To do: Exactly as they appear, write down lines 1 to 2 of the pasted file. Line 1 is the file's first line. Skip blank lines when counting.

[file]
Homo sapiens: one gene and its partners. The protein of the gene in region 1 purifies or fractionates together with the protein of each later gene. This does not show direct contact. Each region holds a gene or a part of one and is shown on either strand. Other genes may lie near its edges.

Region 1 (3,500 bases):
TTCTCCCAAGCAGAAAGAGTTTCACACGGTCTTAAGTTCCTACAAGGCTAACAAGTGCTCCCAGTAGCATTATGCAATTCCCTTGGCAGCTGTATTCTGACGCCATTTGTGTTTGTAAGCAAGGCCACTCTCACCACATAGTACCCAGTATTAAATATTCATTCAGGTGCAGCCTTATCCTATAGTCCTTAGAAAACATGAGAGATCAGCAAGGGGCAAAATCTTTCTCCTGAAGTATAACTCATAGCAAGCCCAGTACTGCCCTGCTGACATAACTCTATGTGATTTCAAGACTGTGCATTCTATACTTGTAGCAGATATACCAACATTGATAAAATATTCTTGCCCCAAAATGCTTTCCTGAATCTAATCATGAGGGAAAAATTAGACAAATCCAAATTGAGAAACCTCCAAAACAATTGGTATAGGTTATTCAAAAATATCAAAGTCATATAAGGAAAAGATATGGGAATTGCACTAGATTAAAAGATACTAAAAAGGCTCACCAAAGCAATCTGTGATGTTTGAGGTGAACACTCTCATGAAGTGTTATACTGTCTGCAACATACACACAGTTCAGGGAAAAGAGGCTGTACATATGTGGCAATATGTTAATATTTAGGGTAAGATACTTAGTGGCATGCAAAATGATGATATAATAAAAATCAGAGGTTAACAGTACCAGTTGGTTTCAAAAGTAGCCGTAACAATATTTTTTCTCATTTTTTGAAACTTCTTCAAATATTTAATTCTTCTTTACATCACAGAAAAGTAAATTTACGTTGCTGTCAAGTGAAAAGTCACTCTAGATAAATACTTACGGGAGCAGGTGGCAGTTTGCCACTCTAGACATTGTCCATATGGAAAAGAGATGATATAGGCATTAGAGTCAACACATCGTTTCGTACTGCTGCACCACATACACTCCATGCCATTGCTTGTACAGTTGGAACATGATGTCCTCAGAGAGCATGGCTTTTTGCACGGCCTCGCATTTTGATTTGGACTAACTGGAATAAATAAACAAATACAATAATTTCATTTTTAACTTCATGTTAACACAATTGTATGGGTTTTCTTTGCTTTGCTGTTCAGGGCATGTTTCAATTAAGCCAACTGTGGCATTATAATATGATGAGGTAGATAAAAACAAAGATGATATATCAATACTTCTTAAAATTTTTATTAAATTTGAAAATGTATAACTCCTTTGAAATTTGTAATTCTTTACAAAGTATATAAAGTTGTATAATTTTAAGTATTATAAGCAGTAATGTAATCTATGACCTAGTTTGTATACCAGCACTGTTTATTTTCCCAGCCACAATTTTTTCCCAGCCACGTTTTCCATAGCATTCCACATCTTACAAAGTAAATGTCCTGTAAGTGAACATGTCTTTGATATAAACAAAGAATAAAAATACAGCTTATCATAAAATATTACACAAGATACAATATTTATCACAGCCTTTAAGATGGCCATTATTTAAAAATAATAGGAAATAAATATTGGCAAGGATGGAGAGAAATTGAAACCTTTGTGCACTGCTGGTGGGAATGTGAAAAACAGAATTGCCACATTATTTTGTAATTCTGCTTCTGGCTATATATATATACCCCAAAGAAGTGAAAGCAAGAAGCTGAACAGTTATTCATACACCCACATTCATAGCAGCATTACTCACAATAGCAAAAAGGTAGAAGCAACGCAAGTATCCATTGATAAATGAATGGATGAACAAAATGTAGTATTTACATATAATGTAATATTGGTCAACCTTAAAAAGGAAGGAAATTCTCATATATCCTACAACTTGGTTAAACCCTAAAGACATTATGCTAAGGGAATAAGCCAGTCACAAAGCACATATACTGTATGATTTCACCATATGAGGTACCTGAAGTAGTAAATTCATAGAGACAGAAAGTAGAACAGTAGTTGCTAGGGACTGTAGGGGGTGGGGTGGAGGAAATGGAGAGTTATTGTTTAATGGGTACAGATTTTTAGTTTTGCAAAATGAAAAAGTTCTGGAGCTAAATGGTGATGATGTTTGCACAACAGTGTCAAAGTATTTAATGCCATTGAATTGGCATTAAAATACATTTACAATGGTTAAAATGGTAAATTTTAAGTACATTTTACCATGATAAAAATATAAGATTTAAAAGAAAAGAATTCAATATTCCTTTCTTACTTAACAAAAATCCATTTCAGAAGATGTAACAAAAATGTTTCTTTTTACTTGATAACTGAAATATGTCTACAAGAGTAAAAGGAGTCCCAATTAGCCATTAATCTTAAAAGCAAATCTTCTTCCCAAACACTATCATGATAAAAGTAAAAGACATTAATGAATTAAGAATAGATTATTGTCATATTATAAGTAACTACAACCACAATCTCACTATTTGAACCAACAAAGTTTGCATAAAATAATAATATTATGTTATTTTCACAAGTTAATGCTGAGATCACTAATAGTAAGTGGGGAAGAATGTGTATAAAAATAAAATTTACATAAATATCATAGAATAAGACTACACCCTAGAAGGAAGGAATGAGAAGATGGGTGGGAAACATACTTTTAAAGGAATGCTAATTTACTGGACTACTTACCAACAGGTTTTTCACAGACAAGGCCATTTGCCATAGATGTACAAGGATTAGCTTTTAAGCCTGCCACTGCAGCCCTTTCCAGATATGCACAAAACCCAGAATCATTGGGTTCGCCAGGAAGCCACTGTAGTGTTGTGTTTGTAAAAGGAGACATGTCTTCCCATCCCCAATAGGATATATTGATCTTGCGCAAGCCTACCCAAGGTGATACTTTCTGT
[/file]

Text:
Homo sapiens: one gene and its partners. The protein of the gene in region 1 purifies or fractionates together with the protein of each later gene. This does not show direct contact. Each region holds a gene or a part of one and is shown on either strand. Other genes may lie near its edges.

Region 1 (3,500 bases):